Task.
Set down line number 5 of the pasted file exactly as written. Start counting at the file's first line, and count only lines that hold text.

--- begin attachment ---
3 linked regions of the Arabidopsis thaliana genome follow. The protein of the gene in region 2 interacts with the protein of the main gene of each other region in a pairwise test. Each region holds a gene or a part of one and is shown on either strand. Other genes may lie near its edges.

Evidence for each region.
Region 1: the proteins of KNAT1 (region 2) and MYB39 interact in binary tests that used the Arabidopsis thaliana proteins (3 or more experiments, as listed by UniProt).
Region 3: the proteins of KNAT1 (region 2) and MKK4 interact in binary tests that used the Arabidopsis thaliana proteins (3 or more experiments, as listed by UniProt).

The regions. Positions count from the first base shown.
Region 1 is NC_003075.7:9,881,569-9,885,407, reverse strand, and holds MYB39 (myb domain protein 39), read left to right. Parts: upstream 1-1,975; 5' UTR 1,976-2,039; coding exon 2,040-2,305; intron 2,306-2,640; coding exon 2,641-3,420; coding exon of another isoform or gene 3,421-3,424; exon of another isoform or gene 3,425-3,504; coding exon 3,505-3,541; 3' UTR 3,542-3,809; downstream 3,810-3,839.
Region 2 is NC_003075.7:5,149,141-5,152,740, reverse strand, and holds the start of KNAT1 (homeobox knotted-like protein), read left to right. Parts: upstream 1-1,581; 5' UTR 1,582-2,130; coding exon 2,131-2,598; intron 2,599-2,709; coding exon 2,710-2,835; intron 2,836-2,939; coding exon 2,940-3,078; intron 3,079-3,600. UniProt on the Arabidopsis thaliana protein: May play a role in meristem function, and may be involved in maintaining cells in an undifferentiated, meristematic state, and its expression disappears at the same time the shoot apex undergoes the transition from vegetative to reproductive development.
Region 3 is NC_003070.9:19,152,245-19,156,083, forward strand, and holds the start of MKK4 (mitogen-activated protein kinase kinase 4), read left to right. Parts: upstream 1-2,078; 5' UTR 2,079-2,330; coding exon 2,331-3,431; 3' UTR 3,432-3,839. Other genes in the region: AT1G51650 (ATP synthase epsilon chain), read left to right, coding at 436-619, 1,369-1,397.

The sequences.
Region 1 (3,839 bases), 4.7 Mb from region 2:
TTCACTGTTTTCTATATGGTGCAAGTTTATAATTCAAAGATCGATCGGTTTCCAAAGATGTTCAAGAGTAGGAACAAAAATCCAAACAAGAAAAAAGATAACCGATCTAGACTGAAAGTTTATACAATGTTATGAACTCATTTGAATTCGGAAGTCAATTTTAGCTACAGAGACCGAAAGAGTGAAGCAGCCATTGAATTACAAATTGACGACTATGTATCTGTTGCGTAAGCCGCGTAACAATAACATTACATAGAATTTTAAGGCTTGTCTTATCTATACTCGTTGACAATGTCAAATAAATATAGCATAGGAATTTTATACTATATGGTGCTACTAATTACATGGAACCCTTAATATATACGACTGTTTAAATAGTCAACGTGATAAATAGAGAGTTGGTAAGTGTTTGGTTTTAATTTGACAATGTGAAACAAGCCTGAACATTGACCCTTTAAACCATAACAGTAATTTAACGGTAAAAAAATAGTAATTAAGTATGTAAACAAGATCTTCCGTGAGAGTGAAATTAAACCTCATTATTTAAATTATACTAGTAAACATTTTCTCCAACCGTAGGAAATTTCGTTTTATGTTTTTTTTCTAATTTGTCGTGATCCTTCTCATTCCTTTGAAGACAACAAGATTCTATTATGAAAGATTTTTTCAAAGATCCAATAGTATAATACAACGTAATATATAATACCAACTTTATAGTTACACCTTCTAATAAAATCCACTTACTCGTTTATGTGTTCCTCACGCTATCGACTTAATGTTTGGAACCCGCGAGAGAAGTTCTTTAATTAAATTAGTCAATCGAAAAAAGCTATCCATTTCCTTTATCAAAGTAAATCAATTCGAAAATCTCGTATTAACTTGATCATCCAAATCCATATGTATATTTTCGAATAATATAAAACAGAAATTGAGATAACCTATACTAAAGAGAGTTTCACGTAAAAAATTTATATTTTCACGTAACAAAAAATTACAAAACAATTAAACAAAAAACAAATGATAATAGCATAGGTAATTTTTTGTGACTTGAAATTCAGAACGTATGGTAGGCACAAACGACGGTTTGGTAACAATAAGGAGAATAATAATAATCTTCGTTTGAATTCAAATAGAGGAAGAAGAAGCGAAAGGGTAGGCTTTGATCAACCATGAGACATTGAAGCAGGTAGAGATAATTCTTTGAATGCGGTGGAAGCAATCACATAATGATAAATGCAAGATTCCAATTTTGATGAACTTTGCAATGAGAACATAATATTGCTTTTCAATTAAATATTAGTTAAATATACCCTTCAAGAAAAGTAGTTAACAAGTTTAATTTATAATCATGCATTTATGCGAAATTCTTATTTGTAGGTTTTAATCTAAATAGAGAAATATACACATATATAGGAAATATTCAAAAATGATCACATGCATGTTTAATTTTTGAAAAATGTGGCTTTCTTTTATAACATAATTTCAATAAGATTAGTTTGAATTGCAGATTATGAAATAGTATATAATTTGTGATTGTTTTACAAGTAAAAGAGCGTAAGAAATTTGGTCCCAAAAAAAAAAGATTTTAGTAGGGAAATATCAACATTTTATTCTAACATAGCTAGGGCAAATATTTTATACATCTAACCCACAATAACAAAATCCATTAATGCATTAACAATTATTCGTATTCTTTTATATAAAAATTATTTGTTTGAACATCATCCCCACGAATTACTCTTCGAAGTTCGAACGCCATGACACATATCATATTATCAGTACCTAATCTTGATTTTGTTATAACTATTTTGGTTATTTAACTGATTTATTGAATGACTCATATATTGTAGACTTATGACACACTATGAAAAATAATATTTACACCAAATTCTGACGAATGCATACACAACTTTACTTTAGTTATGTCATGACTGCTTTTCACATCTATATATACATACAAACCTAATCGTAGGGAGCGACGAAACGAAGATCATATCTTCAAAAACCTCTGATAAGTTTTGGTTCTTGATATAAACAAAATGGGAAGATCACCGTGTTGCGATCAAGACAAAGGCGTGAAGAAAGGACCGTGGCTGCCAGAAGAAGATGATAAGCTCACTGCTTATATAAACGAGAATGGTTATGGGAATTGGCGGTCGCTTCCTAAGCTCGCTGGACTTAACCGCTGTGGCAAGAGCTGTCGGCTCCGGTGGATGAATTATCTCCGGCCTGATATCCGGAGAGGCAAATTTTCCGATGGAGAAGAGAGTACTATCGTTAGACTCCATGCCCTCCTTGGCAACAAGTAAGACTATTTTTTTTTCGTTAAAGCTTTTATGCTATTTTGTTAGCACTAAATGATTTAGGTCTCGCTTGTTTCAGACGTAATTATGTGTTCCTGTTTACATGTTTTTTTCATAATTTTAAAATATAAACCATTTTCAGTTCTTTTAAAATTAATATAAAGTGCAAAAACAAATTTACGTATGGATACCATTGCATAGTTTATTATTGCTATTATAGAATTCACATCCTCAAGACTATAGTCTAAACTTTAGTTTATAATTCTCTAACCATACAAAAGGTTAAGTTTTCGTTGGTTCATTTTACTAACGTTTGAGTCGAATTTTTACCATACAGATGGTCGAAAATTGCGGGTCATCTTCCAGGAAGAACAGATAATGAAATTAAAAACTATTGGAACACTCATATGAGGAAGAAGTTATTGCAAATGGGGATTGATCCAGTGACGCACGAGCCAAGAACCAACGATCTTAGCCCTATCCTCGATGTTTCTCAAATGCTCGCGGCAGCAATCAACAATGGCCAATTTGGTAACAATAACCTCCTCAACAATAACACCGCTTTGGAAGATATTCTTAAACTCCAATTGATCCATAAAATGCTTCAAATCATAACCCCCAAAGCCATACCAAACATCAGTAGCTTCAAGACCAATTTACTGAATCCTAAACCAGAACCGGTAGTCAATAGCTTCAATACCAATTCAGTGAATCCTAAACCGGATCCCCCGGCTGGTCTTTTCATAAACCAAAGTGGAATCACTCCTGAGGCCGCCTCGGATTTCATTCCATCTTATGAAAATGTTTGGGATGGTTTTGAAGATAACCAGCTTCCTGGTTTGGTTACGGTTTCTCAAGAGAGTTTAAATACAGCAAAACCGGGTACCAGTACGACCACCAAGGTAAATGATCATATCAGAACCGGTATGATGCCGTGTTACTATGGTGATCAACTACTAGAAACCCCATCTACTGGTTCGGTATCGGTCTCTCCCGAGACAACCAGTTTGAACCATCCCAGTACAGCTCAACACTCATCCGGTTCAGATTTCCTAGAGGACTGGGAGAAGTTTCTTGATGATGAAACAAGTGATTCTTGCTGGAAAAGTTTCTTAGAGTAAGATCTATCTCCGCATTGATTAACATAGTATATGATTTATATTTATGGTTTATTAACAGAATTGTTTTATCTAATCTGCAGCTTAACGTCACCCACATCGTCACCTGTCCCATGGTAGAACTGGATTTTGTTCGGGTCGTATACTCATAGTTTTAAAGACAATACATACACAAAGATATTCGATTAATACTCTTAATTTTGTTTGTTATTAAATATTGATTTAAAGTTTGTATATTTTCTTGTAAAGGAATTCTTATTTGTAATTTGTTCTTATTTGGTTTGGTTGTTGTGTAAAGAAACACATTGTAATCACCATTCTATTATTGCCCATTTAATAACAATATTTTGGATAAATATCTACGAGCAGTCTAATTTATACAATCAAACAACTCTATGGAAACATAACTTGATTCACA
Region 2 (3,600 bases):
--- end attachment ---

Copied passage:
The regions. Positions count from the first base shown.